5. The learned Sub-Judge decided issue No. 1 in favour of the plaintiff while issue No. 7 was decided against the plaintiff Issue No. 2 was decided against the defendant. It was held that there was a valid contract between the parties for the purchase and sale of molasses and that the decision on this point in the previous suit operated as res judicata and issues Nos. 3 and 4 were decided accordingly in favour of the plaintiff. The suit was held to be not barred by Order 2, Rule 2, and issue No. 5 was decided against the defendant. On issue No. 6 it was held that the plaintiff was entitled to recover Rs. 1,48,000/- by way of damages. As a result, decree for Rs. 1,48,000/- was passed in favour of the plaintiff-firm against the defendant-mill. Feeling aggrieved, the defendant-Haryana Co-operative Sugar Mills Ltd., filed Regular First Appeal No. 100 of 1966, alleging that the decision of the trial Court is wrong and incorrect and it may be set aside and the suit of the plaintiff may be dismissed. The plaintiff-Joint Hindu Family Firm filed Regular First Appeal, No. 171 of 1966, alleging that the decision of the trial Court disallowing its claim for Rs. 7,000/-as interest is wrong and incorrect and that a decree for Rs. 7,000/- a.s the amount of interest may also be passed in its favour against the defendant.
6. Mr. M.L. Sarin, the learned counsel, for the appellant, contested the decision of the trial Court on issues Nos. 5 and 6 only. Order 2, Rule 2 of the Code of Civil Procedure, reads as follows:--
'(1) Every suit shall include the whole of the claim which the plaintiff is entitled to make in respect of the cause of action; but a plaintiff may relinquish any portion of his claim in order to bring the suit within the Jurisdiction of any Court.
(2) Where a plaintiff omits to sue in respect of, or intentionally relinquishes, any portion of his claim, he shall not afterwards sue in respect of the portion so omitted or relinquished.
(3) A person entitled to more than one relief in respect of the same cause of action may sue for all or any of such reliefs, but if he omits, except with the leave of the Court, to sue for all such reliefs, he shall not afterwards sue for any reliefs so omitted.
Explanation:-- For the purpose of this rule an obligation and a collateral security for its performance and successive claims arising under the same obligation shall be deemed respectively to constitute but one cause of action.'
7. Rule 2 of Order 2 of the Code of Civil Procedure is based on the principle that the defendant should not be twice vexed for one and the same cause. If the plaintiff omits any portion of the claim which he is entitled to make or any of the remedies which he is entitled to claim in respect of a cause of action for the suit, he shall not thereafter sue for the portion of the claim or for the remedy so omitted. However, this rule does not preclude a second suit based on a distinct and separate cause of action. If the right to relief in respect of which further suit is brought did not exist at the date of the former suit then this rule does not apply. This rule also does not operate as bar when a subsequent suit is based on a cause of action different from that on which the first suit was based. It is well-settled law that the correct test in cases falling under Order 2, Rule 2, of the Code of Civil Procedure is whether the claim in the new suit is in fact founded upon a cause of action distinct from that which was the foundation for the former suit The cause of action means every fact which will he necessary for the plaintiff to prove if traversed in order to support his right to the judgment. If the evidence to support the two claims is different then the causes of action are also different. The causes of action in the two suits may be considered to be the same if in substance they are identical, vide Mohammad Khalil Khan v. Mahbub Ali Mian AIR 1949 PC 78, Mohammad Hafiz v. Mirza Muhammad Zakariya, AIR 1922 PC 23, and Bakhshi v. Dasaunda Singh ILR (1955) Punj 395. Similar was the law laid down in Zila Parishad v. Smt. Shanti Devi AIR 1965 All 590 (FB). In Naba Kumar Hazara v. Radhashyam Mahish, AIR 1931 PC 229, it was held as under:--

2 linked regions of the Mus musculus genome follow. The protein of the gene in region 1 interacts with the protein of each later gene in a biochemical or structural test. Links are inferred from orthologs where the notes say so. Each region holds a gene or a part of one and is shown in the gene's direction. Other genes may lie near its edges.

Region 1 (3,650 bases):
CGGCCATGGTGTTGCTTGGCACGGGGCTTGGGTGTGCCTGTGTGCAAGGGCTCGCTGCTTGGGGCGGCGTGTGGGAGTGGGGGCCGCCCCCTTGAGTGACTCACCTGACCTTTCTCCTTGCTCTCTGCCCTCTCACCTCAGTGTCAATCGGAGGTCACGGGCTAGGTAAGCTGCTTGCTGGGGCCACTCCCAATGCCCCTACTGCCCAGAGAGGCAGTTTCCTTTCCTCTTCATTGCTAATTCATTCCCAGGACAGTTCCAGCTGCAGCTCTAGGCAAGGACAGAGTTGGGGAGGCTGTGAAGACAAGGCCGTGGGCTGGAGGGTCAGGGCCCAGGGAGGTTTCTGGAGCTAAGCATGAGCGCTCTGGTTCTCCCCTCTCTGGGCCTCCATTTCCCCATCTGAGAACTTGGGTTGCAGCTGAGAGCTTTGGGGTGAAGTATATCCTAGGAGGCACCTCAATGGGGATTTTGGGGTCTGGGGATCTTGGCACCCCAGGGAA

'The relief for rent and profits which could have been prayed for in a previous suit for conveyance of properties ana arising out of the same cause of action cannot be prayed for in a subsequent suit.'
8. In Sidramappa v. Rajashetty AIR 1970 SC 1059, it was held as under:--
'The requirement of Order 2, Rule 2, (Civil Procedure Code) is that every suit should include the whole of the claim which the plaintiff is entitled to make in respect of a cause of action. 'Cause of action' means the 'cause of action for which the suit was brought'. Cause of action is a cause of action which gives occasion for and forms the foundation of the suit. If that cause of action enables a person to ask for a larger and wider relief than that to which he limits his claim, he cannot afterwards seek to recover the balance by independent proceedings.
Where the cause of action on the basis of which the previous suit was brought does not form the foundation of the subsequent suit and in the earlier suit the plaintiff could not have claimed the relief which he sought in the subsequent suit, the plaintiffs subsequent suit is not barred by Order 2, Rule 2.'
9. Having stated the law I proceed to discuss the facts of this case. Exhibit D.I is the advertisement dated November 2, 1962, issued by the defendant-appellant Mills inviting tenders for the sale of molasses to be produced by it during the sugar crushing season 1962-63, and it reads as follows:--
'Tenders are invited for the sale of molasses to be produced by the Mills during the season 1962-63. The factory expects to produce 1.4 lac maunds of molasses.